I got my new 300-gig HDD set up for external use, just in time for the summer season. As of my writing this, I’ve watched the premieres of three shows, raw. Now, I usually don’t watch raw anime episodes. But…I’m anxious of some reason. I know I could wait for the sub groups make the karaoke graphics along with translating the dialogue, but I got impatient so I decided to dive right in them.
Since I don’t really know conversational Japanese, I only understood the broad details that could be gleaned from visual cues and select words I recognized. I’ll definitely watch the subbed versions of these shows in order to get the full effect. For now, courage.
Honey & Clover:
The first episode was an overview of the previous season, narrated by Takemoto; the only new plot thing was Takemoto getting his driver’s license. Good for those who missed the first 24 episodes, although I’d really recommend people go back and watch last season because most of the jokes were lost in the condensation process.
Opening – “Fugainaiya” by YUKI
Sounds like “Dramatic” except there are electric guitars driving the song instead of drums. Also, there is a piano as an accenting instrument replacing the strings of last season. What remains is the ending note being punctuated visually, although this time it’s a fork in pancake. The presentation is a mix of both of last season’s openings: the uniform color background with a rotating center item and the . The dancing food is now a sculpture of “a dodo on a poodle on a lion on a unicorn” made of ever-changing materials, including dollar bills and grass.
Ending – “Split” by SuneoHair
A little slower than last season’s “Waltz” with more focus on bass this time, although the vocals sped up for a few of the chrous verses. I don’t even think there was a guitar in it. A spinning clover and floating character silhouettes are on screen before and just after the “next episode” footage.
Binbou Shimai Monogatari:
It is summer and also the day of the local festival. Kyou Yamada (age 15) gets up early in the morning and delivers newspapers while her younger sister Asu (age 9) stays home and does the housework. She also makes lunch for when her sister comes back. Asu puts some spare change money into the piggybank. After lunch, Asu runs to the festival site to make a layout map while Kyou empties the piggybank in order to buy a yukata for Asu. When she returns home, Asu gets angry at her, thinking she blew the money they had saved. Kyou goes onto the festival while Asu tries to return the yukata. Asu finds out at the shop that Kyou looked hard for a bargain; she feels bad for yelling at Kyou and heads to meet her at the festival. Once there, the sisters can’t find each other but Kyou gets an idea and yells from atop a hill in order. Happy ending accomplished.
I think I’ll continue to watch this one because (1) it’s kind of relaxing to watch and (2) it’s only 10 episodes long. The flashback scene was worked well and will probably be the method we find out about the girls’ past. Hopefully, why their father’s face is blackened out with marker will be explained sometime before the end. My guess: he killed their mother, maybe accidentally, but still was disowned by his daughters. *hears gasps* What, too bold? Anyway, the “ghost mom” thing seemed a little weird; she looked too out-of-place.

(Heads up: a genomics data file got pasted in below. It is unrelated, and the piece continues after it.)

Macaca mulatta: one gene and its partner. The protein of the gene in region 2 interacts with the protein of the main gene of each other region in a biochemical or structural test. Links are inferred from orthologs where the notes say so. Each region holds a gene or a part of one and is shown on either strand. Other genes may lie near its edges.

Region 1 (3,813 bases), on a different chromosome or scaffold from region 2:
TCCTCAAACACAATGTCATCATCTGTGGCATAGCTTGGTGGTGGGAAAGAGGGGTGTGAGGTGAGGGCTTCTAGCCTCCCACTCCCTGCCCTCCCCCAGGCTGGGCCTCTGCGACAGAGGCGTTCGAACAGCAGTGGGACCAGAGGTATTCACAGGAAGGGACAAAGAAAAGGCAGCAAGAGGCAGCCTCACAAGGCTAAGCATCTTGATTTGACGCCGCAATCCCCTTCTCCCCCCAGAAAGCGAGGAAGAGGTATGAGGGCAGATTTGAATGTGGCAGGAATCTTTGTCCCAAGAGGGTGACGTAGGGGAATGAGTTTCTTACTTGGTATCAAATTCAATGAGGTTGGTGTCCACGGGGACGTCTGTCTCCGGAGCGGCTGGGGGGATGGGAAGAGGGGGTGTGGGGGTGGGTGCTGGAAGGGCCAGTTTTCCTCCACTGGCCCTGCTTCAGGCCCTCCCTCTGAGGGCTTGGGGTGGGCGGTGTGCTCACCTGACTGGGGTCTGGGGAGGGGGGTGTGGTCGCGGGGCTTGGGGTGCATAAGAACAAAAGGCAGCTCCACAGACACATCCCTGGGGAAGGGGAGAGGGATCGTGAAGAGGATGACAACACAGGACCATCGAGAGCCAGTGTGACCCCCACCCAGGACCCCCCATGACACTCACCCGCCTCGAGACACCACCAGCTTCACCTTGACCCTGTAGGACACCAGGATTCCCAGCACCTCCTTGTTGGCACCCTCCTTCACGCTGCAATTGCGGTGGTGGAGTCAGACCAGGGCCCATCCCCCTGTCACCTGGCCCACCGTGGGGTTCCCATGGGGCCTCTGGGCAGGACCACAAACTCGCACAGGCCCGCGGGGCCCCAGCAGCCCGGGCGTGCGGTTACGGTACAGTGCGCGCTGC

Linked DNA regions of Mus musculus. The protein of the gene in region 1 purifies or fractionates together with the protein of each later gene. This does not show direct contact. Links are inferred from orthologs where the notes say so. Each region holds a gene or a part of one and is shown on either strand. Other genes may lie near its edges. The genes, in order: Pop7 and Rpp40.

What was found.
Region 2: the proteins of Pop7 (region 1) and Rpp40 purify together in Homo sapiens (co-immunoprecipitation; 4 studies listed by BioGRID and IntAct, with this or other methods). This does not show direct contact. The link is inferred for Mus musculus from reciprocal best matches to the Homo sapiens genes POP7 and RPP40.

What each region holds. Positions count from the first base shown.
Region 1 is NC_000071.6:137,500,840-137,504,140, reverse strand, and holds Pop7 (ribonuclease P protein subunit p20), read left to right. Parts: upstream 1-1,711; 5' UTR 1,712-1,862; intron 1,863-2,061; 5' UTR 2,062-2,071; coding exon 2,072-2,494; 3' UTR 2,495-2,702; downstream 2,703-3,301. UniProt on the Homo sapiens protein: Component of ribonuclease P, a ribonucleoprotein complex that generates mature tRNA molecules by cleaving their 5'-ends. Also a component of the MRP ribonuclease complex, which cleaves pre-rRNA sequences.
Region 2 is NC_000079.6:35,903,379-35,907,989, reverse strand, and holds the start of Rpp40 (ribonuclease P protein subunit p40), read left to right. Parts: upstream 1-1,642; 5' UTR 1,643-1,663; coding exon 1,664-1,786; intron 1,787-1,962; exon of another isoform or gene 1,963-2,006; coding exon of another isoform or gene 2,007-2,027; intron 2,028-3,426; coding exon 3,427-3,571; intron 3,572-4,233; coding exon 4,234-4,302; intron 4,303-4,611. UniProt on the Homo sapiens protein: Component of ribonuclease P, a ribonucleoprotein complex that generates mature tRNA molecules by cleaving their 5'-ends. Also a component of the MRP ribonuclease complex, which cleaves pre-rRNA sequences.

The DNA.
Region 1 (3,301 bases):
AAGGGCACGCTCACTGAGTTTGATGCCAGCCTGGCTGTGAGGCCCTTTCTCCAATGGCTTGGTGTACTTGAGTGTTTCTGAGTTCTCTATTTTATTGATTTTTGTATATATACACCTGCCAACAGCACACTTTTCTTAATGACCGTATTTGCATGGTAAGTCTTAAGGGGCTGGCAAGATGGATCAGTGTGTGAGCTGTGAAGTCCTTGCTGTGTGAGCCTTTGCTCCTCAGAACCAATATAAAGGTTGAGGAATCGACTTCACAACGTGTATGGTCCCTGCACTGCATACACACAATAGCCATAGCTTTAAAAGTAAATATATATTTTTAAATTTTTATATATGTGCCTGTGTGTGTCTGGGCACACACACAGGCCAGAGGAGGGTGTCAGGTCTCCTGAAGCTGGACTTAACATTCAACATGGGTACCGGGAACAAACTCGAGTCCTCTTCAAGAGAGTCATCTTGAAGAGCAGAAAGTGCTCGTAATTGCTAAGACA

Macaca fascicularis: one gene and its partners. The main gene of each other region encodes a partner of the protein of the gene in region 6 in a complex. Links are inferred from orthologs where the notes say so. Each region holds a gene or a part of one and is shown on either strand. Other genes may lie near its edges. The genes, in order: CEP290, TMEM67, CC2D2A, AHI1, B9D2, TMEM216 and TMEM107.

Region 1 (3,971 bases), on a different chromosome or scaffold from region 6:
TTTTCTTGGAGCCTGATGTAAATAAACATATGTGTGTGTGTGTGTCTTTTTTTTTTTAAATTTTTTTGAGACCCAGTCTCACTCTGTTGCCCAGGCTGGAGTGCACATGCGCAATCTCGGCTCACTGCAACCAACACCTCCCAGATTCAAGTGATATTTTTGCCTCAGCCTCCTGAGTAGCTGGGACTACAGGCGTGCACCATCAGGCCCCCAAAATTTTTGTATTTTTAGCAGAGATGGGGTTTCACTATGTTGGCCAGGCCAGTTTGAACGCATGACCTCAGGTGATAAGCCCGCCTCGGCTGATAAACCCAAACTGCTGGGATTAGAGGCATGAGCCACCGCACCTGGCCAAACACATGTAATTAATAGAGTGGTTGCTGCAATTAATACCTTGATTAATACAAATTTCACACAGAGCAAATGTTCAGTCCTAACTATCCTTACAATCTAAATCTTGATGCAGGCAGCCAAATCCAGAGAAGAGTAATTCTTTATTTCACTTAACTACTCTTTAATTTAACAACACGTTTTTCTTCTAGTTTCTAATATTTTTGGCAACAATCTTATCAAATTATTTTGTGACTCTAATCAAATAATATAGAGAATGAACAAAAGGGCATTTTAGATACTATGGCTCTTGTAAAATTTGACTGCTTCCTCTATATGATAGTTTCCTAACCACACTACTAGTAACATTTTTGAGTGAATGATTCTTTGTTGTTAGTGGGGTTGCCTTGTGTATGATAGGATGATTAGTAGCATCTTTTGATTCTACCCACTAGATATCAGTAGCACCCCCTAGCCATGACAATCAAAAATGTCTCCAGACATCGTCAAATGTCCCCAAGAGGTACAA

Opening – “Shinkokyuu” by Splash Candy
Set to slow rock, the sisters are shown playing in a field of flowers, cowering in some dark and windy place, and finally enjoying doing activities together.
Ending – “Soyokaze Life” by Kanako Sakai
Featuring a cute singer with some big-band horn backing, an average day for the two girls plays out while the camera is locked on their apartment window.
Sunao Konoe is a new student at some high school and, I think, wants to join/make a club so she goes to the seitokai [Student Council]. When she gets to their headquarters, which is looks on the outside like a Japanese temple, the ojou-sama president Erika (who made advances on her assistant before Sunao came in) tests her by making her perform a scene from “Romeo and Juliet”. It turns out that she had an experience in grade school on stage playing a princess and her cousin (a tree in the play); the cousin nudged her out of nervousness but then called her a daikon [giant white radish], a nickname she has loathed ever since.
Anyway, she surprised Erika by playing both Juliet AND Romeo and just then, Leo Tsushima (remember that tree kid) walks in to get Erika’s stamp of approval. Sunao gets distracted by his voice and ends up causing the stage to collapse. Must have been a shoddily-built stage. Leo saves her and thinks he’s seen her somewhere before; he notices her pigtails [tsuinteeru,
“swine tails” EDIT(7/5): “twin tail”] and calls her daikon, which gets him a slap in the face.
My favorite characters so far are Asada-san, the kind orange-haired girl, and Subaru-kun (played by same VA as Excel Saga’s Ilpalazzo). I kind of like Sunao but only really for her clumsiness. One thing that ANNOYED me, which will probably continue throughout, were the “Tsuyokisu” pseudo-eyecatches at seemingly random times. Sure, they kind of indicated scene changes but I felt interrupted the flow and broke the “fourth wall” in a way. Overall the show was entertaining enough for me to stick around for a few more episodes.
Opening – “Sunao ni Narenai” by Little Non
Ending – “open” by Kaori Utatsuki
I liked both themes: the opening for its tip-tapping chorus and the closing for its slow piano.
NEXT TIME – PART TWO:
Coyote Ragtime Show, Mamotte! Lollipop, Otogi-Jushin Akazukin